Joseph Grimaldi Biography and Fact
Joseph Grimaldi (1778 - 1837) was an English actor, comedian, dancer and one of the most famous clowns. He expanded the role of Clown in the harlequinade
and created a base for the modern clown. Clowns in England are, after him, sometimes called “Joey”.
Grimaldi was born on 18 December 1778 in Clare Market, London, and he came from a long line of dancers and comic performers. His great-grandfather was John
Baptist Grimald, a dentist by profession but also an amateur performer. He moved from Italy to England in 1730 and performed the role of Pantaloon with
John Rich who played Harlequin. Joseph's grandfather, Giovanni Battista Grimaldi also performed since his early years but professionally (so professionally
that, according to some sources, he ended up in the Paris Bastille as the result of a scandalous performance). Joseph's father, Joseph Giuseppe Grimaldi
(known as "the Signor" or Giuseppe) was also actor and a dancer and he played Pantaloon in pantomimes at the Theatre Royal.
Joseph Grimaldi's mother was Rebecca Brooker, 14 year old mistress of Giuseppe Grimaldi. He was thought to act the characters in the harlequinade from his
second year by his father. He made his stage debut at the Sadler's Wells Theatre the same year. Next year he played in “The Wizard of the Silver Rocks; or,
Harlequin's Release” and “The Triumph of Mirth; or, Harlequin's Wedding”. He started playing reguraly in two places: at Drury Lane which had wealthy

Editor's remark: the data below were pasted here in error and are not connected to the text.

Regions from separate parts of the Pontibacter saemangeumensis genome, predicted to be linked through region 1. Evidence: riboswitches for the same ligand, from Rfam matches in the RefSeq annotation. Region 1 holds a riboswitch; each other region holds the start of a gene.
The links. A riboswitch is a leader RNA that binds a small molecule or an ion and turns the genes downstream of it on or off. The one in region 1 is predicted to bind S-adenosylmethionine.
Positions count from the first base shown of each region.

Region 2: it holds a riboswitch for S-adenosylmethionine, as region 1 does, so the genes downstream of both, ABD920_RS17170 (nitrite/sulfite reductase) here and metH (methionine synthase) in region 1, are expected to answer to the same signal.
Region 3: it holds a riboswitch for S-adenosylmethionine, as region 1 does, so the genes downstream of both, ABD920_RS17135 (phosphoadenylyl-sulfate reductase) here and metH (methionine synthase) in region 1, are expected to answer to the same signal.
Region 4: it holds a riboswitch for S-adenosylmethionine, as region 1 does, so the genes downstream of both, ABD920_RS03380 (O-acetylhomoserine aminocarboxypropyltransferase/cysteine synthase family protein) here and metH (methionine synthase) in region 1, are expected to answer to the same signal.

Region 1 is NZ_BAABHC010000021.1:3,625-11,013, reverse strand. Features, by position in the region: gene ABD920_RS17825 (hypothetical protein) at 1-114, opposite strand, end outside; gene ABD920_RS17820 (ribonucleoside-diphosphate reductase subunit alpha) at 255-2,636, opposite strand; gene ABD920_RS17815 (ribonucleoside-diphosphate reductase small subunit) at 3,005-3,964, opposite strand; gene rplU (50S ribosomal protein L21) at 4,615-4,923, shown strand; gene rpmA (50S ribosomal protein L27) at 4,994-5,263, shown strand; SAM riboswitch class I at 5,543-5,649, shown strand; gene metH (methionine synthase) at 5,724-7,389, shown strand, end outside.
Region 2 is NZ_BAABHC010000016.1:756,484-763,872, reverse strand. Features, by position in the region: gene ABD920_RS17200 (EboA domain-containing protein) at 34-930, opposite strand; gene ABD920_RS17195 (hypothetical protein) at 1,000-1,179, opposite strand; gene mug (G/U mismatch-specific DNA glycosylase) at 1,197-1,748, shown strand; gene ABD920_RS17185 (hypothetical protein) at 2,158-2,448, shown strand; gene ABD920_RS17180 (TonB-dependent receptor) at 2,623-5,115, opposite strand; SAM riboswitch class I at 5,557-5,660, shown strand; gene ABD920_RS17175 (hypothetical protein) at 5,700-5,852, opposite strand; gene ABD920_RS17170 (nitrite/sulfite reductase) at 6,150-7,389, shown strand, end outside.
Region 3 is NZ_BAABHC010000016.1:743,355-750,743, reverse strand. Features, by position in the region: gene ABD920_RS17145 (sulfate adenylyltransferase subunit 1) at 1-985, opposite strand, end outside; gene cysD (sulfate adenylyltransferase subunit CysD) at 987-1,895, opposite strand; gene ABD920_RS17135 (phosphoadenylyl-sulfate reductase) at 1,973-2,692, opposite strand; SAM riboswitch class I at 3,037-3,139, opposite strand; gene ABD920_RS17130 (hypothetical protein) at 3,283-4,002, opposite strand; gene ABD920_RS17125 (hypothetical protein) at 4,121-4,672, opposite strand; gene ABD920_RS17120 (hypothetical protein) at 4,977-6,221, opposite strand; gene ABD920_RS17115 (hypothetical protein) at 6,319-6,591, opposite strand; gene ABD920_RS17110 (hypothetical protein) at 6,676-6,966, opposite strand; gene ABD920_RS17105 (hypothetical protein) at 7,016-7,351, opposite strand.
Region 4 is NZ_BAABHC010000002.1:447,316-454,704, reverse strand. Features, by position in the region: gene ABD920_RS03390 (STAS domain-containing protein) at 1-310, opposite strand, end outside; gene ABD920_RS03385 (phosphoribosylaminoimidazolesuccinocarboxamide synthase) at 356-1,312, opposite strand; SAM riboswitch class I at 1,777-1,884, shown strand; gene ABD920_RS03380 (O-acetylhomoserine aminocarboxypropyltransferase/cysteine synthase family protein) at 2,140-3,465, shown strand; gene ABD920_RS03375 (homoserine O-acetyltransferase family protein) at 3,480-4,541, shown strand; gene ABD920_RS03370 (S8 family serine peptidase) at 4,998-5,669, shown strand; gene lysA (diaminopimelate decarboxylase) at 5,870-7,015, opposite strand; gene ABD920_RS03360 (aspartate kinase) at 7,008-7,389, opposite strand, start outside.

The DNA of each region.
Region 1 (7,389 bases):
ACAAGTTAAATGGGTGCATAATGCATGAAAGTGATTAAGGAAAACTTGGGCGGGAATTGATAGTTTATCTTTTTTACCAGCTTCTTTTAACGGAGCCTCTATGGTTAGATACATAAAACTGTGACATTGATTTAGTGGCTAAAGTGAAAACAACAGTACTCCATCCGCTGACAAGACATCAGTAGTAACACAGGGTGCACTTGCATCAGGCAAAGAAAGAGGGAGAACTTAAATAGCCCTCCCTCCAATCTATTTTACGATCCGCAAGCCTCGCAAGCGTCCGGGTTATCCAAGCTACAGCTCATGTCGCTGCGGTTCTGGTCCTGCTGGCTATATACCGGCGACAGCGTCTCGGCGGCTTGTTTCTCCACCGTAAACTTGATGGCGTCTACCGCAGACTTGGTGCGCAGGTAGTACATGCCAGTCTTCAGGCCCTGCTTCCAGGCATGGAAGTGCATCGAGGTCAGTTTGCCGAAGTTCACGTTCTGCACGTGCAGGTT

audience and Sadler's Wells which was attended by working class. By the age of six press considered him a prominent stage performer. His father died when
Joseph was nine and since then he earned money for his family. Since then he changed theaters and learned the trade from famous actors of that time. His
first major success was a role of Clown in “Harlequin and Mother Goose; or, the Golden Egg”. He was so good that he practically made Clown the main
character in the Harlequinades. He invented the white-face clown with colorful clothes and singing of stage songs with involvement of audience. He was also
famous for his athletic and acrobatic ability. This gave him many opportunities to work and he sometimes had two shows an evening (which required of him to
sprint from one side of town to another). He toured through England and Europe.
All this took its toll and his body started to deteriorate. He retired in 1923 because of the state his health was in. He suffered from a respiratory
condition and his joints were badly damaged. Before he died he wrote his memoars which were later edited by Charles Dickens. He died in 1837 and was buried
in Joseph Grimaldi Park in Islington, London. Every first Sunday in Febrary, Holy Trinity Church in London holds a memorial service for Grimaldi. Clowns
from all over the world gather here to listen to the service in full attire and makeup. When the service is over, the clowns perform their acts for other
people. Through them Joseph Garibaldi - “The Clown of Clowns” lives on.